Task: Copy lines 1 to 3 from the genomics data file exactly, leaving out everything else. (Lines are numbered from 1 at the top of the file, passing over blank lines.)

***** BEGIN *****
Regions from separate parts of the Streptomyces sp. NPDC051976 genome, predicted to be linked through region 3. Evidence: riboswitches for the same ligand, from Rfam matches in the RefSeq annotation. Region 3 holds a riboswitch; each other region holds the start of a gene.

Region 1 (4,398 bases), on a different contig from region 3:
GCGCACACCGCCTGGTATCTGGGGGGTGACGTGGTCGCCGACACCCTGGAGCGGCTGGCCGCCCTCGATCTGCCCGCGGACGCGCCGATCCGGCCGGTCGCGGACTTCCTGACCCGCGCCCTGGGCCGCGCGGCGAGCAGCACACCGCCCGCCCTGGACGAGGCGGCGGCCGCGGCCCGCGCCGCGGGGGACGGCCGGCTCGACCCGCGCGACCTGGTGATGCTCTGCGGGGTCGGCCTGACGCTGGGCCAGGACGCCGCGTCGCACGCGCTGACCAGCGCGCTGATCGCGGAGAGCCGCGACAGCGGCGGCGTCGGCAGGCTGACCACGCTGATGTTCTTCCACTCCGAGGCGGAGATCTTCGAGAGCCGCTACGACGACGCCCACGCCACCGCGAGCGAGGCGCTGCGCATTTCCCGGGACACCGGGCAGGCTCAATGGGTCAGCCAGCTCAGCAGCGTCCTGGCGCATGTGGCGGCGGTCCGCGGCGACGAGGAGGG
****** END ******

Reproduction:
Regions from separate parts of the Streptomyces sp. NPDC051976 genome, predicted to be linked through region 3. Evidence: riboswitches for the same ligand, from Rfam matches in the RefSeq annotation. Region 3 holds a riboswitch; each other region holds the start of a gene.

Region 1 (4,398 bases), on a different contig from region 3:
GCGCACACCGCCTGGTATCTGGGGGGTGACGTGGTCGCCGACACCCTGGAGCGGCTGGCCGCCCTCGATCTGCCCGCGGACGCGCCGATCCGGCCGGTCGCGGACTTCCTGACCCGCGCCCTGGGCCGCGCGGCGAGCAGCACACCGCCCGCCCTGGACGAGGCGGCGGCCGCGGCCCGCGCCGCGGGGGACGGCCGGCTCGACCCGCGCGACCTGGTGATGCTCTGCGGGGTCGGCCTGACGCTGGGCCAGGACGCCGCGTCGCACGCGCTGACCAGCGCGCTGATCGCGGAGAGCCGCGACAGCGGCGGCGTCGGCAGGCTGACCACGCTGATGTTCTTCCACTCCGAGGCGGAGATCTTCGAGAGCCGCTACGACGACGCCCACGCCACCGCGAGCGAGGCGCTGCGCATTTCCCGGGACACCGGGCAGGCTCAATGGGTCAGCCAGCTCAGCAGCGTCCTGGCGCATGTGGCGGCGGTCCGCGGCGACGAGGAGGG